Golf Ball Review Comparison
Let’s find out how some of the Golf Balls we’ve used stack up. Feel free to let everyone know your thoughts on which Golf Balls you have had success and which Golf Balls just didn’t make the grade for you.
Golf Ball Reviews – For Golfers with Good Views
Whether you are a beginner at golf or a professional, you will want the Golf Ball that suits you and your game best. You will also want to get the best golf ball for your money. This is where golf ball reviews come in handy as a reference tool.
Don’t allow yourself to be swayed by what you see your friends or fellow golfers using. First, they may have been golfing longer than you have. Secondly, they may have an entirely different technique than what you have. There are many good golf ball reviews online, in magazines or stores that will be very helpful. It is wise to remember that the most expensive balls may not be what you need. The top-of-the-line name brands that you read about may not be the best for you either. More expensive is not always best- just more expensive.
Golf balls consist of two major types: wound or solid. The wound balls are the conventional balls that have been around for years. The solid ball came into play in the 1980’s. Originally, golfers were of the opinion that the solid golf balls offered little control of spin and performed poorly in general. They were used to the wound ball. Technology has now advanced to where golf ball reviews will show the increased popularity and use of solid balls.
Beyond the two basis types, there are one piece, two-piece and three-piece balls. The one piece, made of Surlyn with dimples, is the basic ball for on the driving range or just starting out. You won’t get much distance, but they are very durable and inexpensive, which makes them great for practicing. Two-piece balls have the core and a strong covering. Due to the high restitution covering, you will get great distance and durability. Manufacturers are now able to make them “softer” which contributes to greater control. Golf ball reviews have shown that these are very popular for the every day golfer on the course.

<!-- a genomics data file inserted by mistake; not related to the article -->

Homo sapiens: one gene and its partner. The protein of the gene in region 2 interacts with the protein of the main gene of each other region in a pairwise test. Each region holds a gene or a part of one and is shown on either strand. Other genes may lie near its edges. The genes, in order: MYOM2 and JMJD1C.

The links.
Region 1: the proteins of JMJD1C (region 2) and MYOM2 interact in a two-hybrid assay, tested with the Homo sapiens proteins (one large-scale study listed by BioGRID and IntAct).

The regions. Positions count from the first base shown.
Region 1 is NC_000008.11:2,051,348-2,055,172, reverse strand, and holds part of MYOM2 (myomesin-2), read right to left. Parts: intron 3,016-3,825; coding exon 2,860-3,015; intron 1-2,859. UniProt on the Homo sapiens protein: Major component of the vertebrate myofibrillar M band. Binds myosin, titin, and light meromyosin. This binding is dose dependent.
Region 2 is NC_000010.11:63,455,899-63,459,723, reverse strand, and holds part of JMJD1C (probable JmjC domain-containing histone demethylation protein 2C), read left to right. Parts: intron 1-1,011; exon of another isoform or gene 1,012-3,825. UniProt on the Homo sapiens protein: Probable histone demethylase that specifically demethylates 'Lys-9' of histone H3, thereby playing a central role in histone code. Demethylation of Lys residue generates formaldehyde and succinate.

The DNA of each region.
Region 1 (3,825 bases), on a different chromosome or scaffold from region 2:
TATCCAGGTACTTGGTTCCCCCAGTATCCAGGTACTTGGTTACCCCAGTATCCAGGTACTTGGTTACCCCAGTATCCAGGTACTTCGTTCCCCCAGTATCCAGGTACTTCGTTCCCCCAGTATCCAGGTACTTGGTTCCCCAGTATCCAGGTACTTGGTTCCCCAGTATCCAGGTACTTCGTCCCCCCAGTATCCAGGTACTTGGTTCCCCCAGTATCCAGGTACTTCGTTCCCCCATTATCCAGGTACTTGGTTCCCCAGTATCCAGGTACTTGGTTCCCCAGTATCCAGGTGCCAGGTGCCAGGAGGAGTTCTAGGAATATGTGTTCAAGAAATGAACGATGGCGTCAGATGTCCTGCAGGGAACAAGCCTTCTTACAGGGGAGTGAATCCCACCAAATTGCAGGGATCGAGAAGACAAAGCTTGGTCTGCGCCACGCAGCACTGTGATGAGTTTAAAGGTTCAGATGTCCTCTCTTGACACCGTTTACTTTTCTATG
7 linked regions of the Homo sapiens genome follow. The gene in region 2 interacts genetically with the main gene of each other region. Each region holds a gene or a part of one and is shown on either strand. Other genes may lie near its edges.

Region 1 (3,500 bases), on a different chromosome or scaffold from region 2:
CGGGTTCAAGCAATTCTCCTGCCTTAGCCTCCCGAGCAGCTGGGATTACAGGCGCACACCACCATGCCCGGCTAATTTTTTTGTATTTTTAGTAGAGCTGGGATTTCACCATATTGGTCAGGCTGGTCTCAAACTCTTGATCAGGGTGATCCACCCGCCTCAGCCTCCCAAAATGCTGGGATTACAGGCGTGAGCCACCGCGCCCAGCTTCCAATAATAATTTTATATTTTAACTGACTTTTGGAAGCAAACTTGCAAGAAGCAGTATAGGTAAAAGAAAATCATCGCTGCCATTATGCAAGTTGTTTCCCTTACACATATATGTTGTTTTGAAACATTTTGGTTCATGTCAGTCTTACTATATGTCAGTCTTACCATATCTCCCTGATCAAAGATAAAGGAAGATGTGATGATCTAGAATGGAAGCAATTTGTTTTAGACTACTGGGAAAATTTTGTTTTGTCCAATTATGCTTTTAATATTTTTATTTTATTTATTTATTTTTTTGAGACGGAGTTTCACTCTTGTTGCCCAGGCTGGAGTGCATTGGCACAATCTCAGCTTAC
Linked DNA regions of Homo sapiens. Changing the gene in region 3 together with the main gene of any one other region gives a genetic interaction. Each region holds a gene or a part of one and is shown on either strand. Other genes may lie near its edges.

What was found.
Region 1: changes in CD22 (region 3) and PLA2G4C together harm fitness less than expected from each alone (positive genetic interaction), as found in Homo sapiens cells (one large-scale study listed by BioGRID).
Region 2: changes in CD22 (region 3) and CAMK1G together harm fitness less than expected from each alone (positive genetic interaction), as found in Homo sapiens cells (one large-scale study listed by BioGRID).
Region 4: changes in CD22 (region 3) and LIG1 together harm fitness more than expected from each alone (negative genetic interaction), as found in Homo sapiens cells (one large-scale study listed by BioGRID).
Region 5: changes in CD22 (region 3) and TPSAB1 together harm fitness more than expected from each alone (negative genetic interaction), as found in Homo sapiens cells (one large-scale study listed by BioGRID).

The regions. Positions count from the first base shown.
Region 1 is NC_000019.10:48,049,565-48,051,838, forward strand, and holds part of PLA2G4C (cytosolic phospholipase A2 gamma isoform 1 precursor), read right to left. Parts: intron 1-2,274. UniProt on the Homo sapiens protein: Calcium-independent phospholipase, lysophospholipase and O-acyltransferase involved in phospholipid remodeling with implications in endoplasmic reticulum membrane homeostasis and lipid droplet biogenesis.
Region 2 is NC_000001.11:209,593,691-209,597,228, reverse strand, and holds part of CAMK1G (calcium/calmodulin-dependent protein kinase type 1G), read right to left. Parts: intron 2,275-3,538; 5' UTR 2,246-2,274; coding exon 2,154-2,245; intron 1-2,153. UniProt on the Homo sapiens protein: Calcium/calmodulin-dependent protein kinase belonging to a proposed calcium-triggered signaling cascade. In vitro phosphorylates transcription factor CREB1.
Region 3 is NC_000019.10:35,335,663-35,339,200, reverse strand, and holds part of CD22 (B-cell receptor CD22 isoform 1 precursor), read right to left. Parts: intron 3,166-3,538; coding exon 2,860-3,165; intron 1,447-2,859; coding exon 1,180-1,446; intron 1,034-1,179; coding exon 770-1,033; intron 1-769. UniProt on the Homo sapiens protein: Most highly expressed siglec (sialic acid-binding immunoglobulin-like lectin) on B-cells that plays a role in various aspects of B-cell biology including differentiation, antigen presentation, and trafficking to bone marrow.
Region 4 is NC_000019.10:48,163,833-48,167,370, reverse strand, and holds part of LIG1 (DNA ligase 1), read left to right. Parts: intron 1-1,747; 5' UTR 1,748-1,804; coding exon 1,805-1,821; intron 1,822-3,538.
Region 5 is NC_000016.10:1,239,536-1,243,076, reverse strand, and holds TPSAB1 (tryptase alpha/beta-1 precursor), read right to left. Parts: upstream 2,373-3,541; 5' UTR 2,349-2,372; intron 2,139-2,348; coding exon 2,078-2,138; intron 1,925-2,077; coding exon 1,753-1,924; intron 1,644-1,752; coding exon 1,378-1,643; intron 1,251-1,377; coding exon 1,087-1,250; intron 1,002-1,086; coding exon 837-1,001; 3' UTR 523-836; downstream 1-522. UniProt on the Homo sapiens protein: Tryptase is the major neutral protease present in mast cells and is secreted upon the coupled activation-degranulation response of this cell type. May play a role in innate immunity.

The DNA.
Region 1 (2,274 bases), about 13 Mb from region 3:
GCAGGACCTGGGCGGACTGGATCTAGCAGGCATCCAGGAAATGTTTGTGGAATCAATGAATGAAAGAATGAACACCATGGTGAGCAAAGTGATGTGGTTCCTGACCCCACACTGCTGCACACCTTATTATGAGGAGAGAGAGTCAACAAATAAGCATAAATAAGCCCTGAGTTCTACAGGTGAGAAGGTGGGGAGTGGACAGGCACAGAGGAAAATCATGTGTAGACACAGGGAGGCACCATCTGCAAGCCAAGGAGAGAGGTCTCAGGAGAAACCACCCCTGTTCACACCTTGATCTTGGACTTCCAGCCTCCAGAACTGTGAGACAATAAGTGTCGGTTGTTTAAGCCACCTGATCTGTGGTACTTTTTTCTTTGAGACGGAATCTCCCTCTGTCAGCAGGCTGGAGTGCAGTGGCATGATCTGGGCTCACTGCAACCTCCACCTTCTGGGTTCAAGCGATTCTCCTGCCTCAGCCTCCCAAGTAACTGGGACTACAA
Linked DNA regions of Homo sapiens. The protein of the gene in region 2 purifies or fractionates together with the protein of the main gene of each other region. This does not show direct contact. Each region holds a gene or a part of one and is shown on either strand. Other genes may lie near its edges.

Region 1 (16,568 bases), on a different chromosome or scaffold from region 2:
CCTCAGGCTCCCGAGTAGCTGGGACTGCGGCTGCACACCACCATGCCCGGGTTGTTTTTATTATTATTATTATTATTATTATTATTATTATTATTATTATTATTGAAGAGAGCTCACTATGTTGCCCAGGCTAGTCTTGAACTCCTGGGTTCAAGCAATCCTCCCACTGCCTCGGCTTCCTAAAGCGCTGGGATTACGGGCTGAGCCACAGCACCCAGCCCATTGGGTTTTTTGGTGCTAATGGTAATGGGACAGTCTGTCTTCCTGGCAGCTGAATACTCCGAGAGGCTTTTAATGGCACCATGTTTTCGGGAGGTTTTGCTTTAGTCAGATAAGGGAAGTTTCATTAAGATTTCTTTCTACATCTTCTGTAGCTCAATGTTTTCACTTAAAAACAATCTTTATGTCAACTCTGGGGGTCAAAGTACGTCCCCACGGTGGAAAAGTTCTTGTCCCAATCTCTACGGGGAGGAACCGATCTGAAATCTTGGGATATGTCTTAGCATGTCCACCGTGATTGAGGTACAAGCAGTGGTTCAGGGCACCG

Three-piece balls, wound with a liquid center or solid, allow the more experienced golfer the control he wants. The backspin is very good and there is good distance and height. These are more for the experienced golfer who is able to “control” his shots with spin and distance.
There are also four-piece balls, but they are new on the market. They are made of a soft Urethane, are durable and great for distance.
You will be able to choose if you are looking for spin or feel golf balls. Golf ball reviews will help you decide which ball is right for you. Low spin golf balls will lessen the amount of side spin when you shoot, therefore the ball will go straighter in the air. It may not go as far in the air as you”d like, but with less spin it will roll more when it hits the ground. This is a good ball for player that is unable to get a long drive. A mid spin golf balls is the ball most suitable for all players. It combines both distance and feel. High spin golf balls are made to increase the spin when it”s in the air and go farther. They are used a lot by golfers that hit right to left with a draw.
Firm feel golf balls are used for distance, and will feel hard when hit. They are used if distance is more important than spinning onto the green. It’s a very durable ball and will go many rounds. Mid feel golf balls act similar to the mid spinning ball in that it is the most suitable for all players. It combines distance with being easily controlled on the green. Soft feel golf balls are balls used by many professional golfers that are able to use spin on short shots. It is not a ball for beginners. It is easily nicked or damaged due to the soft cover.
About the Author
Ronald Piper is an online researcher who publishes new information on specialized topics. He provides daily, relevant information and updated content on your favorite interests. To view more articles related to this particular subject, please visit his website at:ronaldpiper.com